[patch] Statement operand iterators

Andrew MacLeod amacleod@redhat.com
Thu Jun 24 18:19:00 GMT 2004


On Thu, 2004-06-24 at 11:44, Zdenek Dvorak wrote:
> Hello,
> 
> currently, we have operands of statements split into 6 different
> cathegories, with a separate accessor macros for each of them.
> In addition we have a completely separate way of accessing arguments
> of phi nodes.
> 
> This means that if I for example want to run some code over all uses
> of the statement (both real and virtual), it means that I first have
> to check whether I work with a phi node, or with a normal statement,
> and in the later case prepare three optype variables and for each of them
> run a separate loop.  In total I need either to duplicate the code
> four times, or create a function for it
> 

Its pretty easy to hide that now behind a new macro. All uses now return
a use_operand_p with that last set of changes I made.  So writing a
macro to do 
FOR_EVERY_STMT_USE (stmt, iterator, {code})
would be pretty straightforward without going to a lot of extra hassle,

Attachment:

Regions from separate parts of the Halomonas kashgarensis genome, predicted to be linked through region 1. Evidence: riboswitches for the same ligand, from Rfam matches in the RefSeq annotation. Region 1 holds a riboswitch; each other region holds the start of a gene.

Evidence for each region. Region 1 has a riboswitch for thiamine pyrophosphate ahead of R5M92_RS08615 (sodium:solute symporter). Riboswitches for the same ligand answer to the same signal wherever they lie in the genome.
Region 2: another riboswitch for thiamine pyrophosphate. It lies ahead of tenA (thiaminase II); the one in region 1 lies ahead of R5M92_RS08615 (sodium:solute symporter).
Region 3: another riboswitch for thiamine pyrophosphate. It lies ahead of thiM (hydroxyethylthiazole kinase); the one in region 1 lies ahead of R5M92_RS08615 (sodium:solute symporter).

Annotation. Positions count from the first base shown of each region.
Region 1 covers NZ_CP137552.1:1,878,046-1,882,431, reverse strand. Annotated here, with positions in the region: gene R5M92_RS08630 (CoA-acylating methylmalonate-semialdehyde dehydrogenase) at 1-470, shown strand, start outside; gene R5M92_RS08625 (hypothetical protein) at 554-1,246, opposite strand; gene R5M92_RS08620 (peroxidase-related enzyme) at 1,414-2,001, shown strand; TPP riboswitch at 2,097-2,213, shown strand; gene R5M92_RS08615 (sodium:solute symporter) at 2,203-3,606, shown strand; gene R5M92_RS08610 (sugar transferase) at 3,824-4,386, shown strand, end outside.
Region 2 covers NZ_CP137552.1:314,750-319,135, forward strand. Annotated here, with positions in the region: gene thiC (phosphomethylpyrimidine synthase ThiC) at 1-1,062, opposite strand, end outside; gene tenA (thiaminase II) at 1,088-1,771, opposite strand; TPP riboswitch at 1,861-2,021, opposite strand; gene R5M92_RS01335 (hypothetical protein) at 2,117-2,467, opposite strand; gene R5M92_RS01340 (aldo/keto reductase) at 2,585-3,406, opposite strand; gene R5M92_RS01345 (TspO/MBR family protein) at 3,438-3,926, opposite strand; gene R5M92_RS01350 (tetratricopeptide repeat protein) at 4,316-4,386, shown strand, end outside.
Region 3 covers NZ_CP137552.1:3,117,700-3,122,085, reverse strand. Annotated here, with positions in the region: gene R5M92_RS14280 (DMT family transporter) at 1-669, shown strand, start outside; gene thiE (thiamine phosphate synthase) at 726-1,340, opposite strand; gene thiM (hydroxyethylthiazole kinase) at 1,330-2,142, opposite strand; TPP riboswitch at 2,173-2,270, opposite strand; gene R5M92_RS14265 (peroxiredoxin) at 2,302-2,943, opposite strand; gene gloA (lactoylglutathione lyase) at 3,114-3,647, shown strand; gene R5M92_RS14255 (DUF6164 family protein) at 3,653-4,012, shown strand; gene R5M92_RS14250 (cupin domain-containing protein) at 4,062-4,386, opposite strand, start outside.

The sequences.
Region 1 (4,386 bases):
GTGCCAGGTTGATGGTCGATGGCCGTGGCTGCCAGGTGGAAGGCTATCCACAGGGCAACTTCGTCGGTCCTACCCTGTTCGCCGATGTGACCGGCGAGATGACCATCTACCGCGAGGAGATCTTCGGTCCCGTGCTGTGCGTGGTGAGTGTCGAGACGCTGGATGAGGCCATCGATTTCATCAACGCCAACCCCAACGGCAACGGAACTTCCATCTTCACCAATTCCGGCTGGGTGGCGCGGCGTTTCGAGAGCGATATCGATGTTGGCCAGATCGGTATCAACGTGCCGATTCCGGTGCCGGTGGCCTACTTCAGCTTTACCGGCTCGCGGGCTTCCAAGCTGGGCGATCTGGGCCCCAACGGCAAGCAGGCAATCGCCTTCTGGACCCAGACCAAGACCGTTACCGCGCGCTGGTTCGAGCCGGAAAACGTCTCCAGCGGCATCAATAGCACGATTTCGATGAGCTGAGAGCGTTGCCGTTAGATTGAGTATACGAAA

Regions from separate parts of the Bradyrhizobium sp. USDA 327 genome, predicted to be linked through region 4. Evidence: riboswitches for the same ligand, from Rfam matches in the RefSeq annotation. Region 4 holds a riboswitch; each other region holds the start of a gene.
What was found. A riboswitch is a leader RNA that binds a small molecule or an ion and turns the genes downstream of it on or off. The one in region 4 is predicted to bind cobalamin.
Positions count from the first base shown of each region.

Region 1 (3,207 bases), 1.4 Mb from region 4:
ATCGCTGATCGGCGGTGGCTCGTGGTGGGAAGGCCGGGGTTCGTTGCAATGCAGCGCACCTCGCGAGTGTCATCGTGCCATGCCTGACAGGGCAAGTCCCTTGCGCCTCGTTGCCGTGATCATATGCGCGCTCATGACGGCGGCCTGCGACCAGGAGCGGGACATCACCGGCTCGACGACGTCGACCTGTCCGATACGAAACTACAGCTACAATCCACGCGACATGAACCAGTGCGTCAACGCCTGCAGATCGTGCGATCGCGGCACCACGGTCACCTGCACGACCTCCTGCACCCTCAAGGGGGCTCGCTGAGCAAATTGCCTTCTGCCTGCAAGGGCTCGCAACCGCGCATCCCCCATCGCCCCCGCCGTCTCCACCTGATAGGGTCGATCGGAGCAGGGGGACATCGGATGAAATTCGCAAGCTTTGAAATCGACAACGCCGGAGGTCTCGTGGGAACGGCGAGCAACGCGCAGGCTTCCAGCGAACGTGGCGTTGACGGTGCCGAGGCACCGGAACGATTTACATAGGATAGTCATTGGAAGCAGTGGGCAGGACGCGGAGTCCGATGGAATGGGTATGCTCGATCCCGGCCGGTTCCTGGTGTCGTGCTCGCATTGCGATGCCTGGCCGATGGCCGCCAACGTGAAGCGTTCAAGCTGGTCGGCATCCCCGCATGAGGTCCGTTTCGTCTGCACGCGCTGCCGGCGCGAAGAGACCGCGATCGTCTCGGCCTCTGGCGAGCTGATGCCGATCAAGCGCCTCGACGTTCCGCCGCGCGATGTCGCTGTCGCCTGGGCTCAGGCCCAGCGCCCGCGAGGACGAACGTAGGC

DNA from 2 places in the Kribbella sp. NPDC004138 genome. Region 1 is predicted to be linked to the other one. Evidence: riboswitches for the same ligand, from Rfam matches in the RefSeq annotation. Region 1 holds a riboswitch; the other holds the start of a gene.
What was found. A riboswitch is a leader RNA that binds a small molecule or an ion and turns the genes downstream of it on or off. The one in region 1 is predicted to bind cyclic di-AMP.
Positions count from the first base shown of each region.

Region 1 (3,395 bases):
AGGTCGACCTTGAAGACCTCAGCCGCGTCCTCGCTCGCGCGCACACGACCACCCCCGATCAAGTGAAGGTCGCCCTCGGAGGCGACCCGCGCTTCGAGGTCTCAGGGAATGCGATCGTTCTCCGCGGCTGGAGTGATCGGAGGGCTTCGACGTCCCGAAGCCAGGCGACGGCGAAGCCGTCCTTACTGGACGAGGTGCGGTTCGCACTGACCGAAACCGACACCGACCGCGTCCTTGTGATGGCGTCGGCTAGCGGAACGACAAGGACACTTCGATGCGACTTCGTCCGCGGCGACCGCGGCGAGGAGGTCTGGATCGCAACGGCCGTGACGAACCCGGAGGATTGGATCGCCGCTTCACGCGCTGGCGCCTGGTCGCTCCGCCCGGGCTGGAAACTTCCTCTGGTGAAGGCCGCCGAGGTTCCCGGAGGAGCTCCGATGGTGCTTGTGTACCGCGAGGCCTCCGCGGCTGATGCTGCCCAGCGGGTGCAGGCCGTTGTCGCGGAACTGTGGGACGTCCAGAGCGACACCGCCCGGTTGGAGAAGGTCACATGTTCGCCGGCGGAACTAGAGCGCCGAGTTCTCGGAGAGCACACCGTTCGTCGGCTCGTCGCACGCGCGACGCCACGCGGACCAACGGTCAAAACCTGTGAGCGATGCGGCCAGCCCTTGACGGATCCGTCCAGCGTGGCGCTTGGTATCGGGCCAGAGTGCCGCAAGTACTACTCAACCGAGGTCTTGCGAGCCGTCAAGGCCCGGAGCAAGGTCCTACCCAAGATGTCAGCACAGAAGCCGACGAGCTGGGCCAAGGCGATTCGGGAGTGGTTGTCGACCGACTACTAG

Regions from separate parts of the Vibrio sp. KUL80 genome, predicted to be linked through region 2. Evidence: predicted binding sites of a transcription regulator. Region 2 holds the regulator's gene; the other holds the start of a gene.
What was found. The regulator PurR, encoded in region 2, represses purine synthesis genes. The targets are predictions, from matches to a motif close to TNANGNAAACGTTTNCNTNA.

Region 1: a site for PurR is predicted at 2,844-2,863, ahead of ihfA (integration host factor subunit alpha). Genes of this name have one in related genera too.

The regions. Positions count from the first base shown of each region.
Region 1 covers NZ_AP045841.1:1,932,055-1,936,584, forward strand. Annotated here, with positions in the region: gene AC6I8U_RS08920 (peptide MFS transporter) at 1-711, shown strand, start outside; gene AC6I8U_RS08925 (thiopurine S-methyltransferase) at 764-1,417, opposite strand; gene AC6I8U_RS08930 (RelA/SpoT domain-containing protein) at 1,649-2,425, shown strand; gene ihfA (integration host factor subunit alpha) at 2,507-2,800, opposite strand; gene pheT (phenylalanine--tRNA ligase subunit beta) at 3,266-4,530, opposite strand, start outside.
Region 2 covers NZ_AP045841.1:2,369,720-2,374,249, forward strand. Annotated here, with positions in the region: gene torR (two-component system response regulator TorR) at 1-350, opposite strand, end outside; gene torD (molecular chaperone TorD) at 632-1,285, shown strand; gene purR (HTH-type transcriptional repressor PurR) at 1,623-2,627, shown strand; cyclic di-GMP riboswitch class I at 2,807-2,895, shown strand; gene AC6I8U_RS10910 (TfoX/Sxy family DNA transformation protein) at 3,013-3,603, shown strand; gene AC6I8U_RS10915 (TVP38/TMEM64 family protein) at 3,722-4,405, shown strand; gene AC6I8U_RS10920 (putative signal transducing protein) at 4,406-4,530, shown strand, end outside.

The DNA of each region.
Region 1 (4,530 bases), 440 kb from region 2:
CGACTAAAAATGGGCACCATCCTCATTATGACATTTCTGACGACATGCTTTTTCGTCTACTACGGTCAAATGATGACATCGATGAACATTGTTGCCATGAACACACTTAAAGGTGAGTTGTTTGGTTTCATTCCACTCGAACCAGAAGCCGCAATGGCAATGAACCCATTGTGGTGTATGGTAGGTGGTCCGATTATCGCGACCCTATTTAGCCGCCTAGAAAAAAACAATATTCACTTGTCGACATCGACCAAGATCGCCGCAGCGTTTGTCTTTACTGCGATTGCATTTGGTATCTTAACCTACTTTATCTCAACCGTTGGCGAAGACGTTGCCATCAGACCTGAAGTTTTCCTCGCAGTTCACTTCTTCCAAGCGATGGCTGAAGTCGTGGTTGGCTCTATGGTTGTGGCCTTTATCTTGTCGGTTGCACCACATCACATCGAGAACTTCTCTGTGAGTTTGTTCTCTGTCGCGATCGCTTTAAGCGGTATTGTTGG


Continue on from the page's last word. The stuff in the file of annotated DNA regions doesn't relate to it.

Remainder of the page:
and have very little impact on compile time.

> Given that this is a fairly common operation, this is way too much work.
> This patch introduces operand iterators.  With them, I may solve the
> above with simply writing
> 
> oii oi;
> for (oi_init (&oi, stmt, OI_ALL_USES); !oi_end_p (&oi); oi_next (&oi))
>   code (oi_op (&oi));
> 

So this would look like:

  stmt_use_iterator sui;
  FOR_EVERY_STMT_USE (sui, stmt,
    {
      code (SUI_USE (sui))
    });

where SUI_USE simply returns the use_operand_p for the use.

If you want a macro for all defs, or some other such thing, use the same
process.  These macros would just do under the covers the code you dont
want to write yourself.

I'd much rather do that than all this code...

Andrew




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